Directions from SC

  • The SC directed the government to frame rules and designate independent officials for a grievance redressal mechanism under the Act within a year
  • It directed the states to set up State Food Commissions and vigilance committees in every state by the end of the year and set up a social audit machinery.

Category: ENVIRONMENTAL SCIENCE AND ECOLOGY

1. A gathering crisis: the need for groundwater regulation

Context

  • Urgent measures are necessary to address the water crisis in India
  • While the crisis is often discussed, law and policy measures to address it remain insufficient

Why?

  • Primary source of domestic water and irrigation is groundwater but the media and policymakers still focussing on surface water.
  • This needs to change as water tables have been falling rapidly in many parts of the country, and use exceeds replenishment.

 Reasons for excessive use of groundwater

  • Legal framework governing access to the resource
  • Landowner have the right to access groundwater found under their land, and they see groundwater as their own and as a resource they can exploit without considering the need to protect and replenish it since there are no immediate consequences for over-exploiting it.
  • Access to a source of groundwater has become a source of power and economic gain
  • With the propagation of mechanical pumps, big landowners to sell water to others for economic gain

Problems with the current framework:

  • Mechanical pumping led to the situation that recharge could not keep pace with use.
  • 1970 model Bill focused on State-level control over new, additional uses of groundwater but did not address the iniquitous regime giving landowners unlimited control over groundwater.
  • The States that have groundwater legislation based on the model Bill,1970 failed to address the problem of falling water tables due to increasing use
  • There is no provision to protect and conserve groundwater at the aquifer level.
  • It fails to give gram sabhas and panchayats a prevailing say in the regulation and the framework remains mostly top-down and is incapable of addressing local situations adequately.
  • Planning Commission and Ministry of Water Resources, River Development & Ganga Rejuvenation recognised that present legal regime has failed to address the ground water crisis.
  • The result is the Groundwater (Sustainable Management) Bill, 2017

Groundwater (Sustainable Management) Bill, 2017

  • Proposes a different regulatory framework
  • Based on the recognition of the unitary nature of water, the need for decentralised control over groundwater and the necessity to protect it at aquifer level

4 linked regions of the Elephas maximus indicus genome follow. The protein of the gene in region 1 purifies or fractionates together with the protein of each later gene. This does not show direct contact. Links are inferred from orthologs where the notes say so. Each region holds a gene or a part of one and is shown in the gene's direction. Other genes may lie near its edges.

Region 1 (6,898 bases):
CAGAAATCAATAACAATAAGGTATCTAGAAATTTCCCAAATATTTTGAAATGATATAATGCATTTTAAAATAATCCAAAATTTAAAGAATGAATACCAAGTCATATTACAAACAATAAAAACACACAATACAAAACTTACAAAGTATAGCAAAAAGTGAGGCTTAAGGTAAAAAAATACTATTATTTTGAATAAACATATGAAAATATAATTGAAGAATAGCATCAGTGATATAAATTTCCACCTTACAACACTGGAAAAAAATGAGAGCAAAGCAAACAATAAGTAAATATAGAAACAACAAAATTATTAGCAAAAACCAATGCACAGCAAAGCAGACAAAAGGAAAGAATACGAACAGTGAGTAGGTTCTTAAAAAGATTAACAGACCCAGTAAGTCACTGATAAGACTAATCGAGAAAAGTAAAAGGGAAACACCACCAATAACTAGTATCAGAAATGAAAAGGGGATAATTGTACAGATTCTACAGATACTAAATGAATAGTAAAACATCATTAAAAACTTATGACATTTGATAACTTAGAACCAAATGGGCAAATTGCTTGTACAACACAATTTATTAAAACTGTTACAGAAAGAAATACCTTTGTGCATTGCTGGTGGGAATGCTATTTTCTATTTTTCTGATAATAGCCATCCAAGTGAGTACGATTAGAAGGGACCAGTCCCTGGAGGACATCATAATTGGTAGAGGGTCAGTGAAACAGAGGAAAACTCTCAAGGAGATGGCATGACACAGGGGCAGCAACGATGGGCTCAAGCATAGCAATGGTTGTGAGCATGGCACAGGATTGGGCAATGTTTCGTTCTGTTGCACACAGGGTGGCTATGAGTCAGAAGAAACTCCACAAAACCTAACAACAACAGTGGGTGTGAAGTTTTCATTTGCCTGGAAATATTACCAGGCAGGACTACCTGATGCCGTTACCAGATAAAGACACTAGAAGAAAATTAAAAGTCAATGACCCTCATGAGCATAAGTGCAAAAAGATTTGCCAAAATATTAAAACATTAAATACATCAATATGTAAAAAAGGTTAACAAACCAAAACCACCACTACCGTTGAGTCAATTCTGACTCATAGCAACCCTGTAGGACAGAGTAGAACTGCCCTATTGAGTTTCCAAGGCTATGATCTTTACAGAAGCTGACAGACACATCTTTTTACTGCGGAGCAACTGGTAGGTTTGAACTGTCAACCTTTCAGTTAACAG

• Recognition that water is a public trust (groundwater is a common pool resource), the recognition of the fundamental right to water and the introduction of protection principles, including the precautionary principle, that are currently absent from water legislation.
  • Builds on the decentralisation mandate that is already enshrined in general legislation but has not been implemented effectively as far as groundwater is concerned and
  • Seeks to give regulatory control over groundwater to local users.

 

B. GS4 Related


Nothing here for Today!!!

 
E. Concepts-in-News: Related Concepts to Revise/Learn


Nothing here for Today!!!

 

F. Bills/Acts/Schemes/Orgs in News


Nothing here for Today!!!

 

G. Practice Questions for UPSC Prelims Exam

 
Question 1. The Sakewa Festival was recently celebrated in which state?
  1. Jharkhand
  2. Arunachal Pradesh
  3. Sikkim
  4. Manipur
See
Answer

 
Question 2. The Navegaon National Park is located in which state?
  1. Uttar Pradesh
  2. West Bengal
  3. Gujarat
  4. Maharashtra
See
Answer

 
Question 3. Which of the following parts of constitution explicitly mentions that India is a secular state?
  1. Preamble
  2. Fundamental Rights
  3. Directive Principles of state policy
  4. The Union
See
Answer

 
Question 4. With reference to the State Legislative Council in India, which among the following
 statements is / are correct?
  • 1. The Legislative Council is a continuing House & two-third of the members retire in two years.
  • 2. Members of local bodies elect one-third of the total number of members of the legislative council.
  • 3. If a state legislative council is to be created or abolished , a resolution to that effect is to be first passed by the State legislature by a two-third majority.

Which of the following statements is/are correct?

  1. Only 1 & 2
  2. Only 2 & 3
  3. Only 1 & 3
  4. 1, 2 & 3
See
Answer

 
Question 5. Mushroom rocks or Rock pedestals or Zeugen are one of the most striking
 manifestations of __?
  1. Water Erosion
  2. Wind Erosion
  3. Gravity Erosion
  4. River Deposition
See
Answer

 

G. UPSC Mains Practice Questions


GS Paper II

  1. What is a quasi-judicial body? Explain with the help of concrete examples.
  2. “Demographic Dividend in India will remain only theoretical unless our manpower becomes more educated, aware, skilled and creative.” What measures have been taken by the government to enhance the capacity of our population to be more productive and employable?
GS Paper III

  1. The frequency of earthquakes appears to have increased in the Indian subcontinent. However, India’s preparedness for mitigating their impact has significant gaps. Discuss various aspects.
GS Paper IV

  1. Human beings should always be treated as ‘ends’ in themselves and never as merely `means’. Explain the meaning and significance of this statement, giving its implications in the modern techno-economic society.
  2. Rameshwar successfully cleared the prestigious civil services examination and was excited about the opportunity that he would get through the civil services to serve the country. However, soon after joining the services, he realized that things are not as rosy as he had imagined. He found a number of malpractices prevailing in the department assigned to him. For example, funds under various schemes and grants were being misappropriated. The official facilities were frequently being used for personal needs by the officers and staff. After some time, he noticed that the process of recruiting the staff was also not up to the mark. Prospective candidates were required to write an examination in which a lot of cheating was going on. Some candidates were provided external help in the examination. Rameshwar brought these incidents to the notice of his seniors. However, he was advised to keep his eyes, ears and mouth shut and ignores all these things which were taking place with the connivance of the higher-ups. Rameshwar felt highly disillusioned and uncomfortable. He comes to you seeking your advice. Indicate various options that you think are available in this situation. How would you help him to evaluate these options and choose the most appropriate path to be adopted? 250 words.